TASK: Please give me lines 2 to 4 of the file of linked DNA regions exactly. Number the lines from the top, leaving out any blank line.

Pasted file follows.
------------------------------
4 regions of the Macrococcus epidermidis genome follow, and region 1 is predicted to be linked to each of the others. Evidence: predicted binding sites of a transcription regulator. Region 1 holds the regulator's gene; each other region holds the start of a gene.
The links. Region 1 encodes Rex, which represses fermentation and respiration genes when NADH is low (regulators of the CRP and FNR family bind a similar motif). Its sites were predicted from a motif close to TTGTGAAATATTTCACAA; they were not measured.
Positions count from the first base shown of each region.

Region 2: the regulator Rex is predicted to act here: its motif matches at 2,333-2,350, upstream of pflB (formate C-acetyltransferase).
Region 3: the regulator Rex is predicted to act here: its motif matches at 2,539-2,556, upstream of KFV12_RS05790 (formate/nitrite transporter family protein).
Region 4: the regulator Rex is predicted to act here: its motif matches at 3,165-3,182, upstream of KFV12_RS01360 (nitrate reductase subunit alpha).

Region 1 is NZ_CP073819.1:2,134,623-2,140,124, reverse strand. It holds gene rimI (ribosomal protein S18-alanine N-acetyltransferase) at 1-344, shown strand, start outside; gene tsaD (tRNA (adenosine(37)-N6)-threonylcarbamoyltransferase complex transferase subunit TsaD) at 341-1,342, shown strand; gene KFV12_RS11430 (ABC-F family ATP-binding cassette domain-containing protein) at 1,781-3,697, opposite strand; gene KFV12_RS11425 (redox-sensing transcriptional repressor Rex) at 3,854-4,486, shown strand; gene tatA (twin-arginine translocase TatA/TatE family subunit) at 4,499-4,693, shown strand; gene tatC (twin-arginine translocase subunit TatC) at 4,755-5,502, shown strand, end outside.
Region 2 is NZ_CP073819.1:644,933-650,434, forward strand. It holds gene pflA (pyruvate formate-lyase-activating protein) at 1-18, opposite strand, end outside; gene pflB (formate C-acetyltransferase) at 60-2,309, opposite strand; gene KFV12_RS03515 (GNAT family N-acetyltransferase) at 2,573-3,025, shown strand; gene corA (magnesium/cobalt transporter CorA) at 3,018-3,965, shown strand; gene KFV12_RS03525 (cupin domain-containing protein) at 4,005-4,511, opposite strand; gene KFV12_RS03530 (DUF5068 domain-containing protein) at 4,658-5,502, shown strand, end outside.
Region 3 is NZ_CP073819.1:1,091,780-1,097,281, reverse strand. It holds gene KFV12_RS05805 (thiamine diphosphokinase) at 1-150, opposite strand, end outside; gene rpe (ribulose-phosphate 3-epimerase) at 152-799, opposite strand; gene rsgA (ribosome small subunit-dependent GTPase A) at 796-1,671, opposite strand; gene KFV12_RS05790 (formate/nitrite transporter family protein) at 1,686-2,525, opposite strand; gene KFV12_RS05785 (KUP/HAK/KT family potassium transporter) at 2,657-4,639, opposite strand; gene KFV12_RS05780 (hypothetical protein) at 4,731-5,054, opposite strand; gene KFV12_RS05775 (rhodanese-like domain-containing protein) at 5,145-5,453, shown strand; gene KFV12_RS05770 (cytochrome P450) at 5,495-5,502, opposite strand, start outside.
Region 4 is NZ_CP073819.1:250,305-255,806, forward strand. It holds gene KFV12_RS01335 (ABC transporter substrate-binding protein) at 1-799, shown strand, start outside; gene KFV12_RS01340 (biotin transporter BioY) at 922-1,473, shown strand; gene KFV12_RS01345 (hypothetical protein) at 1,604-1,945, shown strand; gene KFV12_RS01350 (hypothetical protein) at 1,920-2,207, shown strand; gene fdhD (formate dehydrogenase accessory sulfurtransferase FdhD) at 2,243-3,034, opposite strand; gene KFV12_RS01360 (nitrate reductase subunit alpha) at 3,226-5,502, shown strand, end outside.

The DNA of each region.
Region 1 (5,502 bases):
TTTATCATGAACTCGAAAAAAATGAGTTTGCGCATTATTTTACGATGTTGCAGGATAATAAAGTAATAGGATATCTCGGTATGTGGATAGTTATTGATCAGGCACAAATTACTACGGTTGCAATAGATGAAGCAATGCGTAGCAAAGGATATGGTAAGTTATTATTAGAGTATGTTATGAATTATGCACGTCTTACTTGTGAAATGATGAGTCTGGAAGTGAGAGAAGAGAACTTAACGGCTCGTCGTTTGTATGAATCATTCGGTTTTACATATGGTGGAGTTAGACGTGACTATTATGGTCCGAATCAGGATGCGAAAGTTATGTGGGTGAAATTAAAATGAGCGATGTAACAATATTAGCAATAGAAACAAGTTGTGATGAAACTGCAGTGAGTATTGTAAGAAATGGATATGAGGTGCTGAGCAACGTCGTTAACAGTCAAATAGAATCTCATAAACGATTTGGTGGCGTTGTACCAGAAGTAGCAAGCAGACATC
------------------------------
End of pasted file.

The links. Region 1 encodes Rex, which represses fermentation and respiration genes when NADH is low (regulators of the CRP and FNR family bind a similar motif). Its sites were predicted from a motif close to TTGTGAAATATTTCACAA; they were not measured.
Positions count from the first base shown of each region.

Region 2: the regulator Rex is predicted to act here: its motif matches at 2,333-2,350, upstream of pflB (formate C-acetyltransferase).